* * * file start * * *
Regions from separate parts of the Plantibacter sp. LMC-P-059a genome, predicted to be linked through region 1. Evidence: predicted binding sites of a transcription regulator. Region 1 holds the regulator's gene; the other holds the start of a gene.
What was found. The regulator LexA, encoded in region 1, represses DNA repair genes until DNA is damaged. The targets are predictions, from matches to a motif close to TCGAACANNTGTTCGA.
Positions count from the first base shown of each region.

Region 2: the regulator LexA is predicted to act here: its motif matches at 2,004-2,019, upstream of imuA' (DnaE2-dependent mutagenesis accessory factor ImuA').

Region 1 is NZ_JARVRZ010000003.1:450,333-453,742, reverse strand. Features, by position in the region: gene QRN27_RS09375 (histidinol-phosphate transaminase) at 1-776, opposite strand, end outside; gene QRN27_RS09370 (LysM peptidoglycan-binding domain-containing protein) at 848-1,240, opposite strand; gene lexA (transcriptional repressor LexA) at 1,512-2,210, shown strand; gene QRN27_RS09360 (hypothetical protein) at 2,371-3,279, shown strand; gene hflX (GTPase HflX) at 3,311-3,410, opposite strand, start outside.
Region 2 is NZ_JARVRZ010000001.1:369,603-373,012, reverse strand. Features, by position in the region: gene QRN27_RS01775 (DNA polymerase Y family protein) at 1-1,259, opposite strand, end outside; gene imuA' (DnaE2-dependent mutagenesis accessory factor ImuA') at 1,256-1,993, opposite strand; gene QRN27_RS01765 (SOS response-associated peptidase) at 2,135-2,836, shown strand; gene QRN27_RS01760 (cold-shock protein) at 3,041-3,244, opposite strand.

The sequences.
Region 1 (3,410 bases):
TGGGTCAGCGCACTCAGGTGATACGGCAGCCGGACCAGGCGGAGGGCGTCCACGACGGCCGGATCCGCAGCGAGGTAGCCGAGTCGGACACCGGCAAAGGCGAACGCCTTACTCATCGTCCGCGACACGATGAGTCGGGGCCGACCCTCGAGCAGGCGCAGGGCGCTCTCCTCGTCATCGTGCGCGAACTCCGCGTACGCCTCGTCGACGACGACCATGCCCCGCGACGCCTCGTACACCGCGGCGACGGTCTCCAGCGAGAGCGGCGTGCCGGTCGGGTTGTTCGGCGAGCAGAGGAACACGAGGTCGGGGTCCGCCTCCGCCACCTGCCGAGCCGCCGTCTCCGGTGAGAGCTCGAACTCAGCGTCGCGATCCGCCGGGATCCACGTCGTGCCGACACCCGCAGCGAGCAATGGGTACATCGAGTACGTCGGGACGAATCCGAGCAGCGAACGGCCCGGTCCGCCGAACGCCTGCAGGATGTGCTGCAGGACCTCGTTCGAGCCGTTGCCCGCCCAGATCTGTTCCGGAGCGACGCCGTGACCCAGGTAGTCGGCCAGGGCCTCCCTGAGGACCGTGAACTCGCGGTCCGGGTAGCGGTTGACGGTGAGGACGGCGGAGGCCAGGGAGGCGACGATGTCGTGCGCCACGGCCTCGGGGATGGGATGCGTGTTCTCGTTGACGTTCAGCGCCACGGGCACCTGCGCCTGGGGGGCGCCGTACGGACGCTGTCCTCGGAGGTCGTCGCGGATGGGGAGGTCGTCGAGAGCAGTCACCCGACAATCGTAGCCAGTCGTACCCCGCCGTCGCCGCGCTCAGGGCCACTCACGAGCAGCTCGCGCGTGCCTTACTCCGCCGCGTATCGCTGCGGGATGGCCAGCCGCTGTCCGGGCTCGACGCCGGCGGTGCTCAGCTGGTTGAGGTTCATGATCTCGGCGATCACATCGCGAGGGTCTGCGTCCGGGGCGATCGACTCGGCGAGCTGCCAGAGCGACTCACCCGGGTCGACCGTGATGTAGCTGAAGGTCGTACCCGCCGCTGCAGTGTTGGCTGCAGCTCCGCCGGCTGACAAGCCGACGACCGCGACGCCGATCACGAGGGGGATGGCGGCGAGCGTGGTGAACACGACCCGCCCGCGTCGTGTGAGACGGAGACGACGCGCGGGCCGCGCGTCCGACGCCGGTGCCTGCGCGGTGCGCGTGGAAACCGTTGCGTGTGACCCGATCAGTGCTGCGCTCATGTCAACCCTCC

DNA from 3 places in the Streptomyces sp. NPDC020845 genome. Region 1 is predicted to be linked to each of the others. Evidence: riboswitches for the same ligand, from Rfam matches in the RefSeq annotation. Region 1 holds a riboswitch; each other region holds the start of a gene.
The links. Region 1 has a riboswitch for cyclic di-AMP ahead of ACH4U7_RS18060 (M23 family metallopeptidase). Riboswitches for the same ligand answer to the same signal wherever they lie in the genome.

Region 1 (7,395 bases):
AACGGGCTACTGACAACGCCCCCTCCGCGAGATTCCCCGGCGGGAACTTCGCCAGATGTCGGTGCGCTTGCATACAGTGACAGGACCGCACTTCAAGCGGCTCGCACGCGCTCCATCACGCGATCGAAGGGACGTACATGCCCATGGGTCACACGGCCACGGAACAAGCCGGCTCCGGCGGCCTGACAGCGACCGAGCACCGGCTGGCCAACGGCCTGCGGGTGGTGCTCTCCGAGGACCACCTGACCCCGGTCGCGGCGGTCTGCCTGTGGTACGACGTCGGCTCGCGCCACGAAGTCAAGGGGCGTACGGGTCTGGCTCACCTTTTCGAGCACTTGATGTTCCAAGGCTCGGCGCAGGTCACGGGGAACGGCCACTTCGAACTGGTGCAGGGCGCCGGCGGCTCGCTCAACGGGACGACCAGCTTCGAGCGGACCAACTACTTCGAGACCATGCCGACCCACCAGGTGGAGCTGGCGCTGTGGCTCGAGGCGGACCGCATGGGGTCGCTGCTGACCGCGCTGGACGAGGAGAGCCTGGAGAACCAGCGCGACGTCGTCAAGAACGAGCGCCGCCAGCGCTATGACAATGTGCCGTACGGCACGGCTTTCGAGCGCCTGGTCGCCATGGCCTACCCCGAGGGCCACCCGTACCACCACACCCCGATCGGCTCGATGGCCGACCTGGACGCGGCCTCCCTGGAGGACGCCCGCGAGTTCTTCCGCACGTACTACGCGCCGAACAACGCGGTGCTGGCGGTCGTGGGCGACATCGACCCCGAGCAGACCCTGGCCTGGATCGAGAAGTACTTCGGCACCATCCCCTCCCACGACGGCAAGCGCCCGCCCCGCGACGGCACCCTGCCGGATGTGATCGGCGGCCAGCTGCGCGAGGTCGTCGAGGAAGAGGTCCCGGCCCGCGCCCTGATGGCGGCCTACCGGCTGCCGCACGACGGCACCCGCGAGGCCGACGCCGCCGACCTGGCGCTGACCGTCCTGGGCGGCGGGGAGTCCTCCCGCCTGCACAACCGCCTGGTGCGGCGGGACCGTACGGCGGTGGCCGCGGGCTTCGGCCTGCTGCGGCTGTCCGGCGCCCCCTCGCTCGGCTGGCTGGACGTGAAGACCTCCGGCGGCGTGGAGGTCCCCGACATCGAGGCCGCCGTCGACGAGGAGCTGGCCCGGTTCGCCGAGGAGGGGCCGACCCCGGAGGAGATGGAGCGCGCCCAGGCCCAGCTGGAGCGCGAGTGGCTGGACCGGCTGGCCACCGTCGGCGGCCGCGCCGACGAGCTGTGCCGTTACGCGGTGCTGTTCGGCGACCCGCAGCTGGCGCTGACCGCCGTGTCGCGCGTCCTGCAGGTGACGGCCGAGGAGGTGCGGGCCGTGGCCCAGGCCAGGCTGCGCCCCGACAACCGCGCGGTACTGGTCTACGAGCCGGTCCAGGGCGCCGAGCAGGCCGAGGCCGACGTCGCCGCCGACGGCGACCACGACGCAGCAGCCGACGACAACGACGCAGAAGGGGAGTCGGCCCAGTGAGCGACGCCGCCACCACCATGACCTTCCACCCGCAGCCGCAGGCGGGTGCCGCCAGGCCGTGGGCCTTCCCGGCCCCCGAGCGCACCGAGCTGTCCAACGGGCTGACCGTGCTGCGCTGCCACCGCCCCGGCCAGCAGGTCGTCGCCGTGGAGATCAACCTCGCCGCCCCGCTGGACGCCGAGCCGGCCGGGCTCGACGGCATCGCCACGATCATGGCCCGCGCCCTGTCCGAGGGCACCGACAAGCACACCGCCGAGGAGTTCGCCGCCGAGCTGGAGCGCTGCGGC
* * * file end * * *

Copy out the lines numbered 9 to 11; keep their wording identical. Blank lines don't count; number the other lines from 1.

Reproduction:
TGGGTCAGCGCACTCAGGTGATACGGCAGCCGGACCAGGCGGAGGGCGTCCACGACGGCCGGATCCGCAGCGAGGTAGCCGAGTCGGACACCGGCAAAGGCGAACGCCTTACTCATCGTCCGCGACACGATGAGTCGGGGCCGACCCTCGAGCAGGCGCAGGGCGCTCTCCTCGTCATCGTGCGCGAACTCCGCGTACGCCTCGTCGACGACGACCATGCCCCGCGACGCCTCGTACACCGCGGCGACGGTCTCCAGCGAGAGCGGCGTGCCGGTCGGGTTGTTCGGCGAGCAGAGGAACACGAGGTCGGGGTCCGCCTCCGCCACCTGCCGAGCCGCCGTCTCCGGTGAGAGCTCGAACTCAGCGTCGCGATCCGCCGGGATCCACGTCGTGCCGACACCCGCAGCGAGCAATGGGTACATCGAGTACGTCGGGACGAATCCGAGCAGCGAACGGCCCGGTCCGCCGAACGCCTGCAGGATGTGCTGCAGGACCTCGTTCGAGCCGTTGCCCGCCCAGATCTGTTCCGGAGCGACGCCGTGACCCAGGTAGTCGGCCAGGGCCTCCCTGAGGACCGTGAACTCGCGGTCCGGGTAGCGGTTGACGGTGAGGACGGCGGAGGCCAGGGAGGCGACGATGTCGTGCGCCACGGCCTCGGGGATGGGATGCGTGTTCTCGTTGACGTTCAGCGCCACGGGCACCTGCGCCTGGGGGGCGCCGTACGGACGCTGTCCTCGGAGGTCGTCGCGGATGGGGAGGTCGTCGAGAGCAGTCACCCGACAATCGTAGCCAGTCGTACCCCGCCGTCGCCGCGCTCAGGGCCACTCACGAGCAGCTCGCGCGTGCCTTACTCCGCCGCGTATCGCTGCGGGATGGCCAGCCGCTGTCCGGGCTCGACGCCGGCGGTGCTCAGCTGGTTGAGGTTCATGATCTCGGCGATCACATCGCGAGGGTCTGCGTCCGGGGCGATCGACTCGGCGAGCTGCCAGAGCGACTCACCCGGGTCGACCGTGATGTAGCTGAAGGTCGTACCCGCCGCTGCAGTGTTGGCTGCAGCTCCGCCGGCTGACAAGCCGACGACCGCGACGCCGATCACGAGGGGGATGGCGGCGAGCGTGGTGAACACGACCCGCCCGCGTCGTGTGAGACGGAGACGACGCGCGGGCCGCGCGTCCGACGCCGGTGCCTGCGCGGTGCGCGTGGAAACCGTTGCGTGTGACCCGATCAGTGCTGCGCTCATGTCAACCCTCC

DNA from 3 places in the Streptomyces sp. NPDC020845 genome. Region 1 is predicted to be linked to each of the others. Evidence: riboswitches for the same ligand, from Rfam matches in the RefSeq annotation. Region 1 holds a riboswitch; each other region holds the start of a gene.
The links. Region 1 has a riboswitch for cyclic di-AMP ahead of ACH4U7_RS18060 (M23 family metallopeptidase). Riboswitches for the same ligand answer to the same signal wherever they lie in the genome.